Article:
Chinese soldiers and rescue workers were searching for survivors Tuesday after a landslide swept through a community in northwestern China.
The massive landslide ripped through the remote town of Zhouqu on Sunday, killing at least 700 people and leaving more than 1,000 missing.
"The number of soldiers working on this rescue effort is up to 7,000 now," said Peter Foster, a reporter with the Daily Telegraph.
"They are literally like ants, swarming over this town which was split in two on Sunday night by a river of mud."
Foster said many of the rescue workers were digging through the wall of mud and rubble by hand, as officials struggled to get heavy equipment into the area.
There was some success: rescuers discovered a 52-year-old who had been trapped for more than 50 hours inside a levelled apartment building. The man, Liu Ma Shindan, was in weak condition but breathing normally.
Foster said he has not heard of any other rescues Tuesday, noting that authorities have cautioned people not to expect "too many more miracles in the days ahead."
The disaster in China's Gansu province struck when a debris-blocked swollen river burst, swamping entire mountain villages in the county seat of Zhouqu and ripping homes from their foundations.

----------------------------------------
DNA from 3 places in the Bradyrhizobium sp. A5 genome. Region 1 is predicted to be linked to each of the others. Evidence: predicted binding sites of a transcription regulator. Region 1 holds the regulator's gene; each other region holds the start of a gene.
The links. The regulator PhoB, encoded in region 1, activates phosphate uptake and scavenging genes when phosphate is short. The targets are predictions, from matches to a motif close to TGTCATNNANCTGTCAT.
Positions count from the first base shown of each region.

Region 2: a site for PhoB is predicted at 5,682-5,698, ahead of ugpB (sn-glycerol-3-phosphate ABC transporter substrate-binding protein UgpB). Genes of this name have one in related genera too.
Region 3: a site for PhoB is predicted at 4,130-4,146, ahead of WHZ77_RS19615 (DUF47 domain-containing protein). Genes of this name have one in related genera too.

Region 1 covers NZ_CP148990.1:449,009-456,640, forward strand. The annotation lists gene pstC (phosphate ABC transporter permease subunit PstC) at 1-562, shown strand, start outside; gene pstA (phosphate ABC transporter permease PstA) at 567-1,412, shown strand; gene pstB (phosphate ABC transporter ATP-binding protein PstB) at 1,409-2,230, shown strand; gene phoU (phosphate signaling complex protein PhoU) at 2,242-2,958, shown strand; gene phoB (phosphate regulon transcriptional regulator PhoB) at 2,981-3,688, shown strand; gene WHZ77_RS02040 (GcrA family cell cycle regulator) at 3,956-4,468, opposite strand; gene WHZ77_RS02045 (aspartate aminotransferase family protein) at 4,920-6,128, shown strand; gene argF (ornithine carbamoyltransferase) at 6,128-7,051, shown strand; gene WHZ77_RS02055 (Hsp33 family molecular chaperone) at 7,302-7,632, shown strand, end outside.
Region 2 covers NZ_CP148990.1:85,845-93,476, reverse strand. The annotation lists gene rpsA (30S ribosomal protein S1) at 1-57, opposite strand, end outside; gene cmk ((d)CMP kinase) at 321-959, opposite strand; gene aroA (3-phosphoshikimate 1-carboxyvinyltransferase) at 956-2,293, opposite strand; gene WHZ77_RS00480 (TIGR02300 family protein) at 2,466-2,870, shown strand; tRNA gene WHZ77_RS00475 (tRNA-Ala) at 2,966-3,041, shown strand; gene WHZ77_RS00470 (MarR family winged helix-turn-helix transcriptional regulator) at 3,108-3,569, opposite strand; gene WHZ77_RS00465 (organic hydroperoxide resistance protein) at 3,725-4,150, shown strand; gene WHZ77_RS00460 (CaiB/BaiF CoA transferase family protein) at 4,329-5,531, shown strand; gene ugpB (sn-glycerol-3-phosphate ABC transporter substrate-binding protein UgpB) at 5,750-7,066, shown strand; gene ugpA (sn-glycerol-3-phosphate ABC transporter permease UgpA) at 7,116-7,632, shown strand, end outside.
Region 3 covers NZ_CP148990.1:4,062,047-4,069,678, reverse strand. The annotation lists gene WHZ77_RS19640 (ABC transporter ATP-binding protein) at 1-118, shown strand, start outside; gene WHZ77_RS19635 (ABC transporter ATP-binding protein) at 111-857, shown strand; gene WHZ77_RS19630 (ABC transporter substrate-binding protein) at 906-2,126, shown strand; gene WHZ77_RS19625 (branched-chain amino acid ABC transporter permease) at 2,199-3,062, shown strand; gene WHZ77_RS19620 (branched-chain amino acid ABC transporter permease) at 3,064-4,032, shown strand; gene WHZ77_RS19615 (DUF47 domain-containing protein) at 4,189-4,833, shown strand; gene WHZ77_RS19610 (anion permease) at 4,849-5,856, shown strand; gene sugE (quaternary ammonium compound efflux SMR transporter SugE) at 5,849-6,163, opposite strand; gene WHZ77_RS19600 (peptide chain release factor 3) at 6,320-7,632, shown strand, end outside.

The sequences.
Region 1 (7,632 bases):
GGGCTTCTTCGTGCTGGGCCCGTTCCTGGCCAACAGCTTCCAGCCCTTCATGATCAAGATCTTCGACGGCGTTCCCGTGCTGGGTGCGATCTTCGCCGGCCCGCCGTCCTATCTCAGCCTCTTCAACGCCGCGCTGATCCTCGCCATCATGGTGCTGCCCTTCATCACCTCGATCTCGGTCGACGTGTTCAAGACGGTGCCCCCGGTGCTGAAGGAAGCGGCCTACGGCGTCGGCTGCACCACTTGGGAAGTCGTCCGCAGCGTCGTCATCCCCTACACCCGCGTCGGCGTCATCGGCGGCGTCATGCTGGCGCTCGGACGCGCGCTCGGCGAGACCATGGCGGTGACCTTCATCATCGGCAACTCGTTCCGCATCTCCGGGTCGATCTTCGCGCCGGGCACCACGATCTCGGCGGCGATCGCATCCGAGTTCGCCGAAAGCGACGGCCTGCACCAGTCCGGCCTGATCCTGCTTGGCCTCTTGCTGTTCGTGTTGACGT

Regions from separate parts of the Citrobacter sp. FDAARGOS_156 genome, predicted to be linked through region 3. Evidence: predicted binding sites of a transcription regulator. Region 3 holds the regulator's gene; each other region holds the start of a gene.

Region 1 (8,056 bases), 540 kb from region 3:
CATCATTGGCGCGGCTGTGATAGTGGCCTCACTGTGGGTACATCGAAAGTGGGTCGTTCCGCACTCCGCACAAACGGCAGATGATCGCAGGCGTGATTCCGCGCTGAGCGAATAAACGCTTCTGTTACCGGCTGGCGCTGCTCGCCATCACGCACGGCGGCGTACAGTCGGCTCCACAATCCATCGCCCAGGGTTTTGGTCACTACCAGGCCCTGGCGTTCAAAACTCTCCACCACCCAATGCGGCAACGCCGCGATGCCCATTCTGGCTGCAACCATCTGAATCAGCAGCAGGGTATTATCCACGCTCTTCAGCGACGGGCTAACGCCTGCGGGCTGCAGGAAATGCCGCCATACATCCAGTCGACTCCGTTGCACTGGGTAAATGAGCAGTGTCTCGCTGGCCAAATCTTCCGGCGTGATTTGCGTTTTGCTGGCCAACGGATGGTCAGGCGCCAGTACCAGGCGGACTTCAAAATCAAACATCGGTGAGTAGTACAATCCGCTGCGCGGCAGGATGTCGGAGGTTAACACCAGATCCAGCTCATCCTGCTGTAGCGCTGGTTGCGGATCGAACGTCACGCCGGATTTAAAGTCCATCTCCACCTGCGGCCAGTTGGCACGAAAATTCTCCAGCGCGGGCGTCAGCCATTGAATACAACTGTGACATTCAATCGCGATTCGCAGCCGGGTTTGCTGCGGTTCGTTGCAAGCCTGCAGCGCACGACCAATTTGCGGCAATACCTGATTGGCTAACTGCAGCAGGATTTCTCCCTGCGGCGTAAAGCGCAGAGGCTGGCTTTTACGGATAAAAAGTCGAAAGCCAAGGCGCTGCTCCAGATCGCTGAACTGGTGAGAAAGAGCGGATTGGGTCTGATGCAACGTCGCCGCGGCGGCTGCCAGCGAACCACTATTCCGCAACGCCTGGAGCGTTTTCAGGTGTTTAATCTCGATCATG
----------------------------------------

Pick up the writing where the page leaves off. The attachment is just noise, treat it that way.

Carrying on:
'There's nothing left. We managed to escape with our lives.' —Yang Zhukai, flood survivor
Yang Zhukai survived the landslide and the flooding, but was left with the task of making simple coffins for the 10 to 20 relatives killed by the mudslide.
"It was so unexpected — a huge landslide like this," Yang said. "There's nothing left. We managed to escape with our lives."
Resources to be freed up
The ruling Communist Party's all-powerful Politburo Standing Committee met early Tuesday to discuss rescue and relief work, a move that will likely free up even more resources.
"It is now a critical time for disaster relief and rescue work," the committee said in a statement issued after the meeting. "We must give the highest prominence to the protection of people's lives and properties."
Government officials said 1,042 people were missing and about 45,000 evacuated. It was not known how many of the missing were in danger or simply out of contact as workers rushed to restore communications in the area.
More rain is expected to fall in the region over the next three days, Chinese forecasters said.
"Even as I speak, the river is high enough that only the tops of streetlamps are poking out of the raised waters," Foster said Tuesday. He said engineers and emergency workers are trying to clear as much debris as possible ahead of the rains.
More than 1,800 people have died in flooding in China this year.